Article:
Thursday, April 15, 2010

Finished: "The Root" by Eric Hammel

Finished: The Root: the Marines in Beirut, August 1982 - February 1984 by Eric Hammel, 1985, 015179006X.

I reserved this after doing an author search for Hammel in the catalog.

This came out just a year after the barracks bombing. I remember the news coverage of the bombing fairly well. What I would not have understand at the time was the massive screw-up that it was. News coverage praised the heroism and mourned the dead but finger pointing and political spin obscured things as they happened and afterwards.

Political shenanigans in Washington and Lebanon were standard. What happened 25 years ago is no different than what happens now. Reagan gets so much credit and praise from the right wing but he really fucked up.

The mission was never clearly defined. They were there to be peacekeepers but no one was quite sure what was to be done. The U.S. professed neutrality but was training the Lebanese Army. When the Israelis withdrew from Beirut things turned worse because the Israelis were the only stabilizing force among the mix of Syrians, Iranians, Shiites, Sunnis, Christians, and the rest. When the Marines were shooting back at attackers at the same time as a Lebanese attack they looked to be actively assisting the Lebanese. That direct support, and perceived support, screwed the Marines.

The government glossed over the fact that the Marines were being targeted. Active sniping, machine gun attacks, and shelling by the moslems/Syrians/Iranians/etc. was referred to as accidental. Marines would be in day-long firefights. Politicians refused to accept the reality of the danger and allow better defense or improved engagement rules.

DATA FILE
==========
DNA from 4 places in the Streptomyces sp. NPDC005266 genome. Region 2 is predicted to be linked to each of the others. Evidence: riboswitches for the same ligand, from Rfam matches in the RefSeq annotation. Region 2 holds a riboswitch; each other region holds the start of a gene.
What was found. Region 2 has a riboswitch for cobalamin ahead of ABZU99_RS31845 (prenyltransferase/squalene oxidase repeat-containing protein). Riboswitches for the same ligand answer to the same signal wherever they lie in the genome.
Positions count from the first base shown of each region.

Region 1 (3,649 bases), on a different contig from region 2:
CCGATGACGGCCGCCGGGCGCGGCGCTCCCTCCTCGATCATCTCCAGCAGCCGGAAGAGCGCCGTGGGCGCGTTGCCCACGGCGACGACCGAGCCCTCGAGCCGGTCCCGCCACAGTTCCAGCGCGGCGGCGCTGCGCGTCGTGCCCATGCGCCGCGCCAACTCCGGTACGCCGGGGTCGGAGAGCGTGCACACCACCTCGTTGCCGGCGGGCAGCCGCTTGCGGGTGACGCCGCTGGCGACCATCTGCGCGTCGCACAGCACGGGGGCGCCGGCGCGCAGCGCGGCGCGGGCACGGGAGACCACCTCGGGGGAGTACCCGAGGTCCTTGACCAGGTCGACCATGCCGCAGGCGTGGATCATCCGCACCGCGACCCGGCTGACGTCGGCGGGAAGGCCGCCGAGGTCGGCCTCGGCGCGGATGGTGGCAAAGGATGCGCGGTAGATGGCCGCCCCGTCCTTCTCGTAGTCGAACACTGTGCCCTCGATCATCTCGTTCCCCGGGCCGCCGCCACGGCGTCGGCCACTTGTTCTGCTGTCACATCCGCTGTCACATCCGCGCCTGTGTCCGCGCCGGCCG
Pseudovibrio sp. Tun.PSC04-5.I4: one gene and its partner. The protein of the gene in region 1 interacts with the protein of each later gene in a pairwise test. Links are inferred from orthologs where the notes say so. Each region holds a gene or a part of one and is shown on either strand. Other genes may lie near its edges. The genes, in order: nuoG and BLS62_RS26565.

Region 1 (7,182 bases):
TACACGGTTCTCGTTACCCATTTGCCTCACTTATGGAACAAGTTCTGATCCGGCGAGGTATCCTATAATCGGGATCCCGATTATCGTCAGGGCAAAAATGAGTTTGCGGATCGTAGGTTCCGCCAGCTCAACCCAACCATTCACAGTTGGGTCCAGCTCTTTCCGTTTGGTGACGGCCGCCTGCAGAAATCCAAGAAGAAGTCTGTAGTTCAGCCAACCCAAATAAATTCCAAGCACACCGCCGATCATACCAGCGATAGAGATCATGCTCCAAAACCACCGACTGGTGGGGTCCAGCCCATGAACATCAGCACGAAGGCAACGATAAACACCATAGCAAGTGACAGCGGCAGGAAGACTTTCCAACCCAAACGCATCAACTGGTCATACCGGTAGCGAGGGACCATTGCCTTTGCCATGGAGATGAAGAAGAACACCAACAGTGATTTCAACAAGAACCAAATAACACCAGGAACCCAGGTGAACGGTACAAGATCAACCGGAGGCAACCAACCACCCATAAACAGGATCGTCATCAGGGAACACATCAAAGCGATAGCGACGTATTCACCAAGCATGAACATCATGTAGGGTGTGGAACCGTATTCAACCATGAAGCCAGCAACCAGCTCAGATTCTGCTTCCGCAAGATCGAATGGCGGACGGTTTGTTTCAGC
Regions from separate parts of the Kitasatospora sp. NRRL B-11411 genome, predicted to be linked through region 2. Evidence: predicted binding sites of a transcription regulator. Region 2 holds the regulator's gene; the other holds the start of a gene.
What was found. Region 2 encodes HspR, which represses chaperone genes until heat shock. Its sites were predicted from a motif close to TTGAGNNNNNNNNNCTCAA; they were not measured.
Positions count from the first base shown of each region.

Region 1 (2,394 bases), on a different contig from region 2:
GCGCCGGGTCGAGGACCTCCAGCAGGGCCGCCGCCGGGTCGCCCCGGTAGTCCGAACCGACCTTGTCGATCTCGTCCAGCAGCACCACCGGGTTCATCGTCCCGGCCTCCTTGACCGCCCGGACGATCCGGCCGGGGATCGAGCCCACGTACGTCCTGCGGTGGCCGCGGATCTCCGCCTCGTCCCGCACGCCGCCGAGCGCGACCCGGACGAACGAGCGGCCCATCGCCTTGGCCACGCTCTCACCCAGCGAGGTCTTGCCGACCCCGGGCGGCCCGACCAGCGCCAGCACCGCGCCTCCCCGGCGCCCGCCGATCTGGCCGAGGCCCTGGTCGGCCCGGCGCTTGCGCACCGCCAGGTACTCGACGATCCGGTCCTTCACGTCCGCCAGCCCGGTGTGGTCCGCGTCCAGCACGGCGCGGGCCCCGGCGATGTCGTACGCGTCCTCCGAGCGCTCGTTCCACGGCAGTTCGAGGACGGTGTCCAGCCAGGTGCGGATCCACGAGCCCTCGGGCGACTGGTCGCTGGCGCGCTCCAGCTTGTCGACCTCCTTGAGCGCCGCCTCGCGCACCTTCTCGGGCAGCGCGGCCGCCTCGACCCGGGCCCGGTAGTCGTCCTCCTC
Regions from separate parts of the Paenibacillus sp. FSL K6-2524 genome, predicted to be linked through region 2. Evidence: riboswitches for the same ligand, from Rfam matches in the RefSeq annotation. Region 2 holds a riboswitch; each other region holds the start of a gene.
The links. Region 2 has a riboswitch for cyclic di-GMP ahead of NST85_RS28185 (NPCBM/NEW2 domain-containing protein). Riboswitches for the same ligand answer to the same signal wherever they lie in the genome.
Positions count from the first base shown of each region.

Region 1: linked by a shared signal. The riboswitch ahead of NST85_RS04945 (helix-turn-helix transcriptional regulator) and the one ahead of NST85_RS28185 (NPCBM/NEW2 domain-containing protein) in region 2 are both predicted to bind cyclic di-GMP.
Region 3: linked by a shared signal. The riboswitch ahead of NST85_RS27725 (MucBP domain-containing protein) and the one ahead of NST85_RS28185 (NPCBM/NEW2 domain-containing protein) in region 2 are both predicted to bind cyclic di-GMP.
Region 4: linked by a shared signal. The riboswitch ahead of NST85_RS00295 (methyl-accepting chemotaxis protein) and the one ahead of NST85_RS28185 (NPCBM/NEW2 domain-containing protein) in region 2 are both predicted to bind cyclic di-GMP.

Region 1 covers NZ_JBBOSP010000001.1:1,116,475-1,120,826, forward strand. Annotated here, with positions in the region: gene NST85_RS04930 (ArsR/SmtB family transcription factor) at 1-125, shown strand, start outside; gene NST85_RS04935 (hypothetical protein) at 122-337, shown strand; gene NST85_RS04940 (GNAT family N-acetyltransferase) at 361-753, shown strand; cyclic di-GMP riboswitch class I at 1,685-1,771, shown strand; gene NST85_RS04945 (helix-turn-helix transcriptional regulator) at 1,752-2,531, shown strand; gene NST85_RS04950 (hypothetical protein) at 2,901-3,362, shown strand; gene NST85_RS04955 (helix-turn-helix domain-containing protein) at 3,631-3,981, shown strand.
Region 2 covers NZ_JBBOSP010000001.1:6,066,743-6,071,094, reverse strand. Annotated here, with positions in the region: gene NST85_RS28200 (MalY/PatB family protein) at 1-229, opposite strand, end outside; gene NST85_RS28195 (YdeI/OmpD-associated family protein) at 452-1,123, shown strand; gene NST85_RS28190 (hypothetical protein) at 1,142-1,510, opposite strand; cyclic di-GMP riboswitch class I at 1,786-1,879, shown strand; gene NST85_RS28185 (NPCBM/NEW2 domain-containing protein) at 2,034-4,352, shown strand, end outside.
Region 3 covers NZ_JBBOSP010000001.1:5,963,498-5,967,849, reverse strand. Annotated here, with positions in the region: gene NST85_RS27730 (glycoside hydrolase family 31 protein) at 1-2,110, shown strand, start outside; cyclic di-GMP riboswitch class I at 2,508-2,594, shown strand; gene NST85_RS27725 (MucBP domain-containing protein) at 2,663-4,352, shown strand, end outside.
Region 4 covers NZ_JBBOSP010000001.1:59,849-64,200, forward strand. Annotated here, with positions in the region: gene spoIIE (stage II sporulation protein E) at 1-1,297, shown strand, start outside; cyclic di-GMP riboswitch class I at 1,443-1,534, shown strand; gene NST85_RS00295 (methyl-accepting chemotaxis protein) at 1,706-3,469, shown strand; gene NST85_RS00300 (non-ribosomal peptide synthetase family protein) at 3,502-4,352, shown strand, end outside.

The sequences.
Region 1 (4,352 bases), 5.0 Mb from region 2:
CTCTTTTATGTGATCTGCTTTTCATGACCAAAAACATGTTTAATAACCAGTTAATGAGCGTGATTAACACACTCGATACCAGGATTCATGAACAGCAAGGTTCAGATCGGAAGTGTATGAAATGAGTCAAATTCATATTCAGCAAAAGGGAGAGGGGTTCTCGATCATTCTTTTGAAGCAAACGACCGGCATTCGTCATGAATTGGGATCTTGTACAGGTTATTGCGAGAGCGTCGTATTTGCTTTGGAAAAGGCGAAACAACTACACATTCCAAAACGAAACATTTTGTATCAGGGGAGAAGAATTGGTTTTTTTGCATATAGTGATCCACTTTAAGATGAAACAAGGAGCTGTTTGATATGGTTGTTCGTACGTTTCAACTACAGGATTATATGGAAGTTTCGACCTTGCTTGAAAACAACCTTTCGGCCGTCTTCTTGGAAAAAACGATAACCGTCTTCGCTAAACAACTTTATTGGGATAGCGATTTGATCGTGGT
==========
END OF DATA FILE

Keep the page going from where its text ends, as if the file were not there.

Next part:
All the Marines had was some Amtracs and .50s. The rare times they were able to fire their mortars they were usually firing illumination. They brought howitzers ashore but were not allowed defensive fire.

Marines could not carry a rifle with a chambered round. They were not allowed to dig in or build strong bunkers - all they could do was sandbag. Their perimeter was porous and airport traffic could transit back and forth through or by the area.

The bombing itself collapsed a four story building. Body parts and concrete were blown all over. Hammel did a good job pulling together the different stories of Marines in the rescue attempt. Several Marines were trapped with their legs crushed in the collapsed concrete floors and slowly died. Rescuers could hear trapped colleagues but were unable to dig fast enough, or cut through the concrete and rebar to rescue them before they died. One Marine was found with a self-tied tourniquet around his leg but bled out before rescue. Many guys had to withdraw from the scene and try to mentally recover after seeing so many dead and dying colleagues and having to pick up their arms and legs.

Vice President Bush made a brief tour of the bombed building - where Marines running recovery equipment were asked to turn it off since the noise bothered Bush - and then said a prayer in front of all the cameras. President Mitterand of France visited the morgue alone and said prayers over several bodies without the press there. Reagan never attended any Marine memorials.

Hammel's epilogue mentions how Marines were proud of what they did but not sure what it was for. When asked "What did we accomplish?," the standard answer is "nothing."

No comments: